In the late 1990s and early 2000s, the U.S. and the global economy experienced a “China shock,” a boom in imports of cheap Chinese-made goods that helped keep inflation low but at the cost of local manufacturing jobs.

A sequel might be in the making as Beijing doubles down on exports to revive the country’s growth. Its factories are churning out more cars, machinery and consumer electronics than its domestic economy can absorb. Propped up by cheap, state-directed loans, Chinese companies are glutting foreign markets with products they can’t sell at home.

Some economists see this China shock pushing inflation down even more than the first. China’s economy is now slowing , whereas, in the previous era, it was booming. As a result, the disinflationary effect of cheap Chinese-manufactured goods won’t be offset by Chinese demand for iron ore, coal and other commodities.

China is also a much larger economy than it was, accounting for more of the world’s manufacturing. It had 31% of global manufacturing output in 2022, and 14% of all goods exports, according to World Bank data. Two decades earlier China’s share of manufacturing was less than 10% and of exports less than 5%.

Everyone is investing in manufacturing

In the early 2000s, overproduction mainly came from China, while factories elsewhere shut down. Now, the U.S. and other countries are investing heavily in and protecting their own industries as geopolitical tensions rise. Chinese firms such as the battery maker Contemporary Amperex Technology are building plants overseas to soothe opposition to imports, though they already produce much of what the world needs at home.

The result could be a world swimming in manufactured goods, and short of the spending power to buy them—a classic recipe for falling prices.

“The balance of China’s impact on global prices is tilting even more clearly in a disinflationary direction,” said Thomas Gatley, China strategist at Gavekal Dragonomics.

There are some countervailing forces. The U.S., Europe and Japan don’t want a rerun of the early 2000s, when cheap Chinese goods put many of their factories out of business. So they have extended billions of dollars in support to industries deemed strategic, and imposed or threatened to impose tariffs on Chinese imports. Aging populations and persistent labor shortages in the developed world could further offset some disinflationary pressure China exerts this time.

“It won’t be the same China shock,” said David Autor , a professor of economics at the Massachusetts Institute of Technology and one of the authors of a 2016 paper that described the original China shock.

A different sort of China shock

Even so, “the concerns are more fundamental” now, Autor said, because China is competing with advanced economies in cars, computer chips and complex machinery—higher-value industries that are viewed as more central to technological leadership.

The first China shock came after a series of liberalizing reforms in China in the 1990s and its accession to the World Trade Organization in 2001. For U.S. consumers, this brought considerable benefits. One 2019 paper found that consumer prices in the U.S. for goods fell 2% for every extra percentage point of market share grabbed by Chinese imports, with the biggest benefits felt by people on low and middle incomes.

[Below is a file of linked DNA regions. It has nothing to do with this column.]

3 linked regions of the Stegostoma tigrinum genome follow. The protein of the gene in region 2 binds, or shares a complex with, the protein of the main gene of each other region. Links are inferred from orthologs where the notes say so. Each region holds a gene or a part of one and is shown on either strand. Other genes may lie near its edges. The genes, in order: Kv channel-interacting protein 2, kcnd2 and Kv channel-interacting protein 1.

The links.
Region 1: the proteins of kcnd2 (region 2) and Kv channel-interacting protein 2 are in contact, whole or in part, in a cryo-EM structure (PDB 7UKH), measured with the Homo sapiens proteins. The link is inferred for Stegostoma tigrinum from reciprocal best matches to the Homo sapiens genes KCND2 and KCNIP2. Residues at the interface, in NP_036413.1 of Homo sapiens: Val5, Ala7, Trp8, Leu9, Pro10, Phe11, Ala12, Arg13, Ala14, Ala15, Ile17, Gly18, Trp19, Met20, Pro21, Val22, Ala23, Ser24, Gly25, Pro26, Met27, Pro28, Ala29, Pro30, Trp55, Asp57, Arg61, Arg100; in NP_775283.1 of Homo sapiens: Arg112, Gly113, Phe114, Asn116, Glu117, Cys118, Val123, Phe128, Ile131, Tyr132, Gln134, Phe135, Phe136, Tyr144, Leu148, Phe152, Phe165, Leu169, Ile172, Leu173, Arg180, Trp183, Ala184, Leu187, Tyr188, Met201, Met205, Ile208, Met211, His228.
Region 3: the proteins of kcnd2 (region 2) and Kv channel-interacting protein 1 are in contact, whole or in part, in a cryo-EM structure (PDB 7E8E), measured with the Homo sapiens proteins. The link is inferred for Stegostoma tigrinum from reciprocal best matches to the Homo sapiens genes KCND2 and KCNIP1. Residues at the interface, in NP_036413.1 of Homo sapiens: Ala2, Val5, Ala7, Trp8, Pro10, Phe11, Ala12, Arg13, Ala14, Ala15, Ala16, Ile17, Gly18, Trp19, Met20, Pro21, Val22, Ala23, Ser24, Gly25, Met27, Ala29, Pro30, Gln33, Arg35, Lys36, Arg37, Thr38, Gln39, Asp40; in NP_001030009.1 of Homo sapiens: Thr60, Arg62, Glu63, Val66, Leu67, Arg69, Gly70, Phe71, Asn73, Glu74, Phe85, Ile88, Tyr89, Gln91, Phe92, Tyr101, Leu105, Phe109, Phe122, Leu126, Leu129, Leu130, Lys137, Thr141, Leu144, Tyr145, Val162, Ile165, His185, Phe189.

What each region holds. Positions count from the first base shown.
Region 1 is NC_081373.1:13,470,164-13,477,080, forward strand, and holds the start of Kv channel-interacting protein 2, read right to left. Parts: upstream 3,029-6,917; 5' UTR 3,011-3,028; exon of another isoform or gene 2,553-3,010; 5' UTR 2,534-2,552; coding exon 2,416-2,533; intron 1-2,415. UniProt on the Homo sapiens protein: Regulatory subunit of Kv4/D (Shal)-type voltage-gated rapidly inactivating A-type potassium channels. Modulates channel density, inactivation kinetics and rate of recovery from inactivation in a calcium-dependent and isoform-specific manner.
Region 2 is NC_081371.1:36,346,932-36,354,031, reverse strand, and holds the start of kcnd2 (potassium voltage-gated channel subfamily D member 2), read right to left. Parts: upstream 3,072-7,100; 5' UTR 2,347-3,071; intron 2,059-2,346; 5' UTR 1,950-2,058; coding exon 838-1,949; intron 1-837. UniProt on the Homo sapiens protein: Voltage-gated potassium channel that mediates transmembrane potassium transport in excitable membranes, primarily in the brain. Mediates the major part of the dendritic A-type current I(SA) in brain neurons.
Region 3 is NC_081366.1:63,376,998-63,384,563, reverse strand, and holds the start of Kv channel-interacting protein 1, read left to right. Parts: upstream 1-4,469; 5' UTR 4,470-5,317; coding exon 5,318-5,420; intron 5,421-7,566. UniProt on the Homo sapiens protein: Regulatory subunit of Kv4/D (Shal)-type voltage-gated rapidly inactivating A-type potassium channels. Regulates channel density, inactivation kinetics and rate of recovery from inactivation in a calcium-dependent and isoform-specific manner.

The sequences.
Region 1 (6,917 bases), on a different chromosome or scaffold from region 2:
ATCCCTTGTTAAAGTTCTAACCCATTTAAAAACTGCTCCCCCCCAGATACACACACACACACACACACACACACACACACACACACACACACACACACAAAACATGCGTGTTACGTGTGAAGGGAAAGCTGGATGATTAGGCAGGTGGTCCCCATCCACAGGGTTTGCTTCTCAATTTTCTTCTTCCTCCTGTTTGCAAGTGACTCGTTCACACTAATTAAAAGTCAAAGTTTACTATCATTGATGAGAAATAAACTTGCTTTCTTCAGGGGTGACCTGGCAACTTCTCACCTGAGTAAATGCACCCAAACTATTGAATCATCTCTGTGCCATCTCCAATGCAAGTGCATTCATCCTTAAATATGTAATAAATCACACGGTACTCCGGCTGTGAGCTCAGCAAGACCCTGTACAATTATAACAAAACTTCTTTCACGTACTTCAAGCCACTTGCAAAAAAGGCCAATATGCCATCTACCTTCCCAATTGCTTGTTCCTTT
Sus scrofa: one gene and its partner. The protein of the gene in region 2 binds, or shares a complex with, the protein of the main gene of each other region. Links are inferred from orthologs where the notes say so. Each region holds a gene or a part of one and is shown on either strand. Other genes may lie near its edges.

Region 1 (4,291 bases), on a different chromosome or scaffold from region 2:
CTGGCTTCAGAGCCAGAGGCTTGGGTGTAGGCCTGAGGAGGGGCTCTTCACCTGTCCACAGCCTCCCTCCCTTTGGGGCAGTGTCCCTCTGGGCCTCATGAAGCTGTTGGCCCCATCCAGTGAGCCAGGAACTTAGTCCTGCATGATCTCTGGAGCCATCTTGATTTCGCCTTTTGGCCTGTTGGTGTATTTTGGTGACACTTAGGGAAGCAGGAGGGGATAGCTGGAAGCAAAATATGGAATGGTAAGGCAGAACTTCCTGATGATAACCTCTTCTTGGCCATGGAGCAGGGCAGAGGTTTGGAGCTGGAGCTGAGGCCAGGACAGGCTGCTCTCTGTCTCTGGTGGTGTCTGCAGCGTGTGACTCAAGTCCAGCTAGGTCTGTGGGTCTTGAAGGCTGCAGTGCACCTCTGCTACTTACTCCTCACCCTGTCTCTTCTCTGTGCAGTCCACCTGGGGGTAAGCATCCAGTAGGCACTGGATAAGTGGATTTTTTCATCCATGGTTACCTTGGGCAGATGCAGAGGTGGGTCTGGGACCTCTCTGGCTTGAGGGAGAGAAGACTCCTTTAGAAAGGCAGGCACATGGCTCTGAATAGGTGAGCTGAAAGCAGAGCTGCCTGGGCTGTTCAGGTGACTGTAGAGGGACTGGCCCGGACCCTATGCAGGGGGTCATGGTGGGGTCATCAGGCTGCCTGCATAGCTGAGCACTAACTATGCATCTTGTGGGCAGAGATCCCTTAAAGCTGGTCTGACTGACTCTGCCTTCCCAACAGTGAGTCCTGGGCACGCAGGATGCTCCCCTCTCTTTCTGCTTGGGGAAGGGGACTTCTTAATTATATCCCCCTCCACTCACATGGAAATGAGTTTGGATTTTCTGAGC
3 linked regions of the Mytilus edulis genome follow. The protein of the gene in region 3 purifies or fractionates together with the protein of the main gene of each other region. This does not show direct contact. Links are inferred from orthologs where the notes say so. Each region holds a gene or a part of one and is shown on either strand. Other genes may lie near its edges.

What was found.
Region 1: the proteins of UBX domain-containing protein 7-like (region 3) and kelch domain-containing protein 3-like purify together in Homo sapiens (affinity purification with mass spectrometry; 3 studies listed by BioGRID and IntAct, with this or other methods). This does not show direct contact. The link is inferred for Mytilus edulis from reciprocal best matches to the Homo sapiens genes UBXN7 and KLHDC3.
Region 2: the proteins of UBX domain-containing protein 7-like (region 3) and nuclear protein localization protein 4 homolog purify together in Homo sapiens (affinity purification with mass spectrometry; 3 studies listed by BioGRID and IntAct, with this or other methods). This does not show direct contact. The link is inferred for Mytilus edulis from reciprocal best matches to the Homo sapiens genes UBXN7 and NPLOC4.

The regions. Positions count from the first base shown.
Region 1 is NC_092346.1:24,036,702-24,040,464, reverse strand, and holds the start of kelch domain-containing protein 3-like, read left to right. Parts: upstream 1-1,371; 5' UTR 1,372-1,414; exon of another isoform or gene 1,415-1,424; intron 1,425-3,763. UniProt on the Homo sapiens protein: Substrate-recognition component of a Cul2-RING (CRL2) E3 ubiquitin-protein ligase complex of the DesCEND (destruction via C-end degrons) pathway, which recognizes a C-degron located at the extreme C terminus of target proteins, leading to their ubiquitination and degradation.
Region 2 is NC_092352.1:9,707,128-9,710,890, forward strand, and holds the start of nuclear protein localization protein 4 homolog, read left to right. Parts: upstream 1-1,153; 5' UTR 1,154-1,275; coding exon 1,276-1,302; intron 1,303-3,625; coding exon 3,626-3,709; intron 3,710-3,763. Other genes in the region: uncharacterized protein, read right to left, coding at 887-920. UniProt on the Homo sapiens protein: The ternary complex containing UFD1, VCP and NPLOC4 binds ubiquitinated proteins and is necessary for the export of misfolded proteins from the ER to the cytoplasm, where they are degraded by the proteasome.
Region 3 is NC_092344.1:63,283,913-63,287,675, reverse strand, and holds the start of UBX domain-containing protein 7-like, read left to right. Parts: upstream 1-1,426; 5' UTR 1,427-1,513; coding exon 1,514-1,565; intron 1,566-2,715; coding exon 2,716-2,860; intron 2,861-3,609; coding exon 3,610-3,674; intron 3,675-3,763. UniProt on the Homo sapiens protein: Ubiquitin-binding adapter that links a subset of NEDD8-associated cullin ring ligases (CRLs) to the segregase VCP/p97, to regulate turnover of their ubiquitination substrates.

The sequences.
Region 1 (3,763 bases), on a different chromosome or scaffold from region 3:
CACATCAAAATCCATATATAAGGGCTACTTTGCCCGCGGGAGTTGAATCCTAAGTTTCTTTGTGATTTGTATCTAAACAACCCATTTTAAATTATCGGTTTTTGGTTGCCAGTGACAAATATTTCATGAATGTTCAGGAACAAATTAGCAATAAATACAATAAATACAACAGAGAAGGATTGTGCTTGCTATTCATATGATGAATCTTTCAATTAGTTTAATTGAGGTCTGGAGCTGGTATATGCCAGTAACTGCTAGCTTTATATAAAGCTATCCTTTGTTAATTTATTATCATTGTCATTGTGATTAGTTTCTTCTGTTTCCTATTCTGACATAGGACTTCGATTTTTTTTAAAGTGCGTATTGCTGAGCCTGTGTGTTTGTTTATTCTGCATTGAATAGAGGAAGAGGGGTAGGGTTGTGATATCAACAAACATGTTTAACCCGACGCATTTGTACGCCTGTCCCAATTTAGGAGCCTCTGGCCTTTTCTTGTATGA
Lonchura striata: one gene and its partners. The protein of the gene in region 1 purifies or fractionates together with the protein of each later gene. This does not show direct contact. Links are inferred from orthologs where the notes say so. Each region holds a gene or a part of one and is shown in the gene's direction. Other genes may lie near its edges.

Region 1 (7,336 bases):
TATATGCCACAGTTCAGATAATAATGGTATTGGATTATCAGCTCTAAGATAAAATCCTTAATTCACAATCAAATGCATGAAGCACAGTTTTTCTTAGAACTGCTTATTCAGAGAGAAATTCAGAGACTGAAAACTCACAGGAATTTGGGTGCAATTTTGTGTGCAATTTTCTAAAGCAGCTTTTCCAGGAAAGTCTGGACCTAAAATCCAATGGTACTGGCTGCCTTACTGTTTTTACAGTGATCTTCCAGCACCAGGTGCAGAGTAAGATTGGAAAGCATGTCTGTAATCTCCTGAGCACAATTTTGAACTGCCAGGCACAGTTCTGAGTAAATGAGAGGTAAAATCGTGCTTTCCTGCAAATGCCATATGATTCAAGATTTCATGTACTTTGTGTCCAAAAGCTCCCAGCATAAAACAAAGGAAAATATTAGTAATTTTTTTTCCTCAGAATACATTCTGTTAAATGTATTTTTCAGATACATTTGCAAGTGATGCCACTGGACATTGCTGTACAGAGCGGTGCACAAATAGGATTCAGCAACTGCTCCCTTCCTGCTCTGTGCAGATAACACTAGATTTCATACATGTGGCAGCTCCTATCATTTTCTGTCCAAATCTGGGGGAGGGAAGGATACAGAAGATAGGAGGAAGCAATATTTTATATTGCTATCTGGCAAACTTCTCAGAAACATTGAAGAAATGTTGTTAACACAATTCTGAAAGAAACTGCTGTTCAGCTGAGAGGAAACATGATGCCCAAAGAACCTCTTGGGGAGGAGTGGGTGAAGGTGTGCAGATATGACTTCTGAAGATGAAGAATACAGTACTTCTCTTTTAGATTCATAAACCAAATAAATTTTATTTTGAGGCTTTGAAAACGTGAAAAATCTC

But the China shock also piled pressure on domestic manufacturers. In 2016, Autor and other economists estimated that the U.S. lost more than two million jobs between 1999 and 2011 as a result of Chinese imports, as makers of furniture, toys and clothes buckled under the competition and workers in hollowed-out communities struggled to find new roles.

A sequel of sorts appears to be under way.

China’s economy expanded 5.2% last year, a subdued rate by its standards, and is expected to slow further as a drawn-out real-estate crunch crushes investment and consumers rein in spending. Capital Economics, a consulting firm, thinks annual growth will slow to around 2% by 2030. Beijing is seeking to engineer an economic turnaround by plowing money into factories, especially for semiconductors, aerospace, cars and renewable-energy equipment, and selling the resulting surplus abroad.

Deflation in China

But weak demand and overcapacity means Chinese producer prices have been falling for 16 months, led by consumer and durable goods, food products, metals and electrical machinery.

That disinflationary impulse is showing up around the world. The price of U.S. imports from China fell 2.9% in January from a year earlier, while the price of imports from the European Union, Japan and Mexico all rose.

Unlike in the early 2000s, however, the Western world now sees China as its chief economic rival and geopolitical adversary. The EU is considering whether Chinese-made electric vehicles are unfairly subsidized and should be subject to tariffs or other import restrictions. Former President Donald Trump , who is seeking the Republican nomination for November’s presidential election, has floated the idea of hitting imports from China with tariffs of 60% or higher.

Such protectionism might shift some of the deflationary impact to other parts of the world, as Chinese exporters look for new markets in poorer countries. Those economies could see their own fledgling industries shrivel in the teeth of Chinese competition, much as the U.S. did in an earlier era. Unlike Japan or South Korea, which abandoned low-cost manufacturing as they progressed to higher-value exports, China has maintained a commanding position in low-cost sectors even as it pushes into products typically dominated by advanced economies. China represents “a unique mercantilist challenge,” said Rory Green , chief China economist at GlobalData–TS Lombard.

Write to Jason Douglas at